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I'm considering Hardside Luggage, so what features and benefits should I look for?

Updated on August 20, 2013

In the last few years, we have seen a change of complexion in the type of luggage that customers are purchasing. Today it is all about weight, the airline's have enforced their weight regulations and the passenger's are paying a penalty for excess baggage fees if their suticase exceeds the weight limitations. After paying good money for your airline ticket, no one seems to be in a good mood if you have to fork out more money upon checking your overweight suitcase. This has motivated the airline passenger to reevaluate their packing strategy. It all starts with a light weight bag. The next issue is the durability of the suitcase, there is only so much you can leave out before you are compromising the integrity. So what options do you have? If the consumer still prefers softside luggage there are vast improvements and many alternatives. However, this article is specifically about Hardside Luggage, and I will address the most commonly asked questions to help you make an educated decision on your next purchase.

In our Luggage Industry there are three type of plastics that are commonly used for luggage. The first is called Acrylonitrile Butadiene Styrene (ABS) Plastic. This was very popular in the 1970s and early 1980s. If you owned a Samsonite, American Tourister, Delsey Hardside suitcase during this time frame it was likely ABS. These commonly had a metal alloy frame and an attractive lining, well maybe something that looked like casket lining. This plastic was considered light for the time frame, yet once we started added features and benefits, such as wheels, carthweel handles, metal extrusion locks, panel dividers, etc. The suticase became quite heavy...even empty. The properties of ABS plastic as used in the 70's was durable, scratch resistant. yet did have issues beyond the weight disadvantage. This form of plastic was vulnerable to cracks and punctures, especially on the corners. A fully packed suitcase actually performed better than a partially packed suitcase. Today, you simply don't see any cases made in this construction, because they are heavy compared to other viable Hardside options today. So now there is a new wave of ABS plastic, and the properties are vastly improved.

The new ABS plastic is much lighter and flexible, and can be covered with a Polycarbonate (PC) Film or Capsheet. Therefore, you would accurately say you have a Composite or mixed formula of plastics. What is vastly different about today's version of PC Composite is that it does not require a metal frame. The older generation above required a metal frame in order to include locks, hinges, and closure systems. This new breed doesn't even require the added weight of a metal frame. In fact, the most common type of closure system is a zipper closure with built in locking system. The TSA (Transportation Security Administration) Approved 3-Dial combination lock is the most popular. Yet the lower price options generally have a keyhole in the zipper pullers, so you can easily add a TSA 3-Dial detachable combination lock to your zippers for security purposes. Many times these PC Composite is inaccurately described a Polycarbonate and does not mention the word ABS, composite, or mixed. This is an important point as ABS is more vulnerable to cracks, and the stress cracks will show through in white if you have an ABS/Polycarbonate composite. By comparison the pure Polycarbonate will retain the same color on the outside and inside as well as the layer in between. So the crack will be the same color as the exterior or interior. An ABS Composite is a terrific composition for suitcases, it is very affordable, and very durable, yet it simply will not perform as well as a PURE POLYCARBONATE! However, there is a tradeoff, as the ABS Composites are much less expensive than the pure polycarbonate suitcases. Most importantly, this new ABS composite suitcase that is available today is extremely light weight, durable, affordable, and comes in a wide array of colors, patterns, finishes, etc.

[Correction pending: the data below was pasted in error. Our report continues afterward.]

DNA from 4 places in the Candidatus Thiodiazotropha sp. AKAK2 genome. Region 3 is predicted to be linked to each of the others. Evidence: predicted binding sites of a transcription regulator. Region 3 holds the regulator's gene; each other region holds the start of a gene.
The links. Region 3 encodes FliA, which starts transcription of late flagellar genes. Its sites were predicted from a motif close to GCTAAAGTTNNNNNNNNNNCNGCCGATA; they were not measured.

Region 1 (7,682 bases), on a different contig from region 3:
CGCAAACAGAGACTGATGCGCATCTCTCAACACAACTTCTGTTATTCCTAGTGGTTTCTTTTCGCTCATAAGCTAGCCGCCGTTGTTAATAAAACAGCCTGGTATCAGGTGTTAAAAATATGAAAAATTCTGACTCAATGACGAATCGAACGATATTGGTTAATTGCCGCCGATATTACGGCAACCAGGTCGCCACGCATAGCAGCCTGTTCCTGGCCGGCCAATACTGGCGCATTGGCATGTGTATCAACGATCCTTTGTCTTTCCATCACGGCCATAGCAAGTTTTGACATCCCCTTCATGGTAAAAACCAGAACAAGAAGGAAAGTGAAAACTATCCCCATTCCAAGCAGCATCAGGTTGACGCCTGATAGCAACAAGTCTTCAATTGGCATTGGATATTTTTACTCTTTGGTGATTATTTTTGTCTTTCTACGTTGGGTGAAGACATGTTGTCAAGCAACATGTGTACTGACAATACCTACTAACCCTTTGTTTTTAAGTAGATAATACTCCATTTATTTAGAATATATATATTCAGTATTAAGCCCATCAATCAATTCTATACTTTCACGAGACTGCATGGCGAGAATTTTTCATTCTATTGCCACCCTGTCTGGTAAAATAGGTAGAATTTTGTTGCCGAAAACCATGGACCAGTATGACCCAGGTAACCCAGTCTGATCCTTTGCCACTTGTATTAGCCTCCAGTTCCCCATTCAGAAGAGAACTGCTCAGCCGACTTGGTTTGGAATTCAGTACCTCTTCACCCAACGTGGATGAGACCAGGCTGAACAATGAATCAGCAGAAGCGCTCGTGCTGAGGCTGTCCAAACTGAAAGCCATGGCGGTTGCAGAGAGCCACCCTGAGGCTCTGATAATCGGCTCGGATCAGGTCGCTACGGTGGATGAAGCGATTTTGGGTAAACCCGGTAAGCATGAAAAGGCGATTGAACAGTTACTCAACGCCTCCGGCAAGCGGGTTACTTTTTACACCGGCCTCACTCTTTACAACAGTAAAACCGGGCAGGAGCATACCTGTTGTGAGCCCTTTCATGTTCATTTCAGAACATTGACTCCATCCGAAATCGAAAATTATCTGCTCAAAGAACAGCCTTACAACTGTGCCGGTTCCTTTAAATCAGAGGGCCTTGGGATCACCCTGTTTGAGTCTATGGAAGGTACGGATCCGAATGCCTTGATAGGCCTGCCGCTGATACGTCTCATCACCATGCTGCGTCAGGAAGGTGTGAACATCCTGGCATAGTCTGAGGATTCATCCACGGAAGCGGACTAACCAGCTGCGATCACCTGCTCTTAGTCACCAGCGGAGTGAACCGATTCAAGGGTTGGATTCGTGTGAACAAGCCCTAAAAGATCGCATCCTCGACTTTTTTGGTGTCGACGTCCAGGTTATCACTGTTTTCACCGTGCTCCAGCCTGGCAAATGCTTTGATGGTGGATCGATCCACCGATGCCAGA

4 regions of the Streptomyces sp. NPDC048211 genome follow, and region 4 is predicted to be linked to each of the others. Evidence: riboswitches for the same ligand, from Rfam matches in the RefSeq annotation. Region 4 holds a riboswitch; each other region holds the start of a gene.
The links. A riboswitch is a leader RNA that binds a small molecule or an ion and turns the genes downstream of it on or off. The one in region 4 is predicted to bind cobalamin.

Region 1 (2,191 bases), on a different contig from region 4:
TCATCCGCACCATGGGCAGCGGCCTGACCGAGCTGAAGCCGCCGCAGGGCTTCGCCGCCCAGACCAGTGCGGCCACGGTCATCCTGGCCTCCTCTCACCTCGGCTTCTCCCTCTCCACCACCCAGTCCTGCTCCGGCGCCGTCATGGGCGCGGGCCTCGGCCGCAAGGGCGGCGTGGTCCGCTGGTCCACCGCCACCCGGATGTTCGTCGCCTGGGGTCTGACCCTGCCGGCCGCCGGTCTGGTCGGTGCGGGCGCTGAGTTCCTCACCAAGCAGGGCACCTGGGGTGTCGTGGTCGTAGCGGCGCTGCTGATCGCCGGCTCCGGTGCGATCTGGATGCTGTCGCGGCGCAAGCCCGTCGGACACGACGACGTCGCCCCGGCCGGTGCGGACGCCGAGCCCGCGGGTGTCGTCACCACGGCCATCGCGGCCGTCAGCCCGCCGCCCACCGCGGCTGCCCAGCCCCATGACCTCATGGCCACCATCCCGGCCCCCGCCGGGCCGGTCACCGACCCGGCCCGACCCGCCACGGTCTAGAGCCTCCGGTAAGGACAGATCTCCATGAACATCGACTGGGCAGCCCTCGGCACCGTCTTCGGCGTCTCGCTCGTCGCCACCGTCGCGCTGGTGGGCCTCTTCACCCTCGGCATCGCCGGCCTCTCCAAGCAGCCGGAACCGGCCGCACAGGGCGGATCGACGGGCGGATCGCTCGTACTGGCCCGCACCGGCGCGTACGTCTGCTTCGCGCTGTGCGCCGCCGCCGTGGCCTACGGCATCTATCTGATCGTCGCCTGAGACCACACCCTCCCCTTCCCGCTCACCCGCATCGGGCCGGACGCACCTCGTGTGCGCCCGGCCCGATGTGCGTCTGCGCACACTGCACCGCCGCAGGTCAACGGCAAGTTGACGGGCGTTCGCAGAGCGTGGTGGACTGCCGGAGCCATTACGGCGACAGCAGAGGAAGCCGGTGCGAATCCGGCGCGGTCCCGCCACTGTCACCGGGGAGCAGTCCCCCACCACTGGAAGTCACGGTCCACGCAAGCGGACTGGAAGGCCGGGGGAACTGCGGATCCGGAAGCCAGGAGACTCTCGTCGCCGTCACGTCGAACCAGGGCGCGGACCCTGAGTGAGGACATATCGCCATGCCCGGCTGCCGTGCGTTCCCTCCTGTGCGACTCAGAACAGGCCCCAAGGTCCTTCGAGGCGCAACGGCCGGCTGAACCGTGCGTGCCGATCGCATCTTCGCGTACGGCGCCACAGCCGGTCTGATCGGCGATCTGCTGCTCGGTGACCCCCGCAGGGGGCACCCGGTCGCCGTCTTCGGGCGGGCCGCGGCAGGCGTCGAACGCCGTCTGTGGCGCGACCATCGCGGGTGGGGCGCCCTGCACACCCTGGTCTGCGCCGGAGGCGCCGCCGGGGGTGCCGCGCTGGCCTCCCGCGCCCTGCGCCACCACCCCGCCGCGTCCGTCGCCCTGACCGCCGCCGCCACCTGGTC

The next type of plastic I will discuss is Polycarbonate (PC). However, since I already discussed PC Composite or ABS Composite above, now I will be referring to Pure Polycarbonate to avoid confusion. The introduction of PC to the luggage industry could not have come at a better time. In challenged economic times, the consumer tends to base their decision on factors such as durability, functionality, and of course value for your money. Now throw into the mix, the overall weight of the suitcase. PC is extremely popular today because of the weight or lack thereof. PC was used in other industries for quite some time, because of it's exceptionally lightweight properties and its durability. It is used for bullet proof glass and for eye and sunglasses. In an effort not to be repetitive I won't go deep into the different qualities of Polycarbonate, yet please keep in mind that you get what you pay for! The best suitcases in this PC plastic are made out of 100% pure (virgin) PC. The german PC by Bayer is the best of the best. Although, there are less expensive versions in the Asian market that do perform relatively well and are less money.